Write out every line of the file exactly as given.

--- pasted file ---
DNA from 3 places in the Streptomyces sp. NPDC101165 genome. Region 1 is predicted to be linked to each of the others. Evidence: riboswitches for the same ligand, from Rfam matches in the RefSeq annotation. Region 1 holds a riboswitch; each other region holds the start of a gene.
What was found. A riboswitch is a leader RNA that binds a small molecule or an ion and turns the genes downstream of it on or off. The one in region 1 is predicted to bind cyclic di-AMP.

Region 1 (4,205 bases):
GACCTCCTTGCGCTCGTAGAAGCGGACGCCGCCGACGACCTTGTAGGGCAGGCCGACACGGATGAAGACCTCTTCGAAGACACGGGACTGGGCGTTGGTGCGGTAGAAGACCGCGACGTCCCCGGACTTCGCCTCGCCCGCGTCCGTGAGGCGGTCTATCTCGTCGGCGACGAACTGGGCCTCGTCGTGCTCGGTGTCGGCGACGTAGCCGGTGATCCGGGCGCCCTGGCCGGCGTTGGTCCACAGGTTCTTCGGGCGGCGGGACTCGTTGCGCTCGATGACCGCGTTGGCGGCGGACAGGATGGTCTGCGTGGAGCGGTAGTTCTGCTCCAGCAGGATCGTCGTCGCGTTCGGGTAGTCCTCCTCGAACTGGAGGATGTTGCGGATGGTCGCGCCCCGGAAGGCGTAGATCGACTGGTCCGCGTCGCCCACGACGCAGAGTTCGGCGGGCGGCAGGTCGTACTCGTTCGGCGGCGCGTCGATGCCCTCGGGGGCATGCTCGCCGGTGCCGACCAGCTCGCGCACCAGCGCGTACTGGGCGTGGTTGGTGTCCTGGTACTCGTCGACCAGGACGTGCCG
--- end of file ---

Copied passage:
DNA from 3 places in the Streptomyces sp. NPDC101165 genome. Region 1 is predicted to be linked to each of the others. Evidence: riboswitches for the same ligand, from Rfam matches in the RefSeq annotation. Region 1 holds a riboswitch; each other region holds the start of a gene.
What was found. A riboswitch is a leader RNA that binds a small molecule or an ion and turns the genes downstream of it on or off. The one in region 1 is predicted to bind cyclic di-AMP.

Region 1 (4,205 bases):
GACCTCCTTGCGCTCGTAGAAGCGGACGCCGCCGACGACCTTGTAGGGCAGGCCGACACGGATGAAGACCTCTTCGAAGACACGGGACTGGGCGTTGGTGCGGTAGAAGACCGCGACGTCCCCGGACTTCGCCTCGCCCGCGTCCGTGAGGCGGTCTATCTCGTCGGCGACGAACTGGGCCTCGTCGTGCTCGGTGTCGGCGACGTAGCCGGTGATCCGGGCGCCCTGGCCGGCGTTGGTCCACAGGTTCTTCGGGCGGCGGGACTCGTTGCGCTCGATGACCGCGTTGGCGGCGGACAGGATGGTCTGCGTGGAGCGGTAGTTCTGCTCCAGCAGGATCGTCGTCGCGTTCGGGTAGTCCTCCTCGAACTGGAGGATGTTGCGGATGGTCGCGCCCCGGAAGGCGTAGATCGACTGGTCCGCGTCGCCCACGACGCAGAGTTCGGCGGGCGGCAGGTCGTACTCGTTCGGCGGCGCGTCGATGCCCTCGGGGGCATGCTCGCCGGTGCCGACCAGCTCGCGCACCAGCGCGTACTGGGCGTGGTTGGTGTCCTGGTACTCGTCGACCAGGACGTGCCG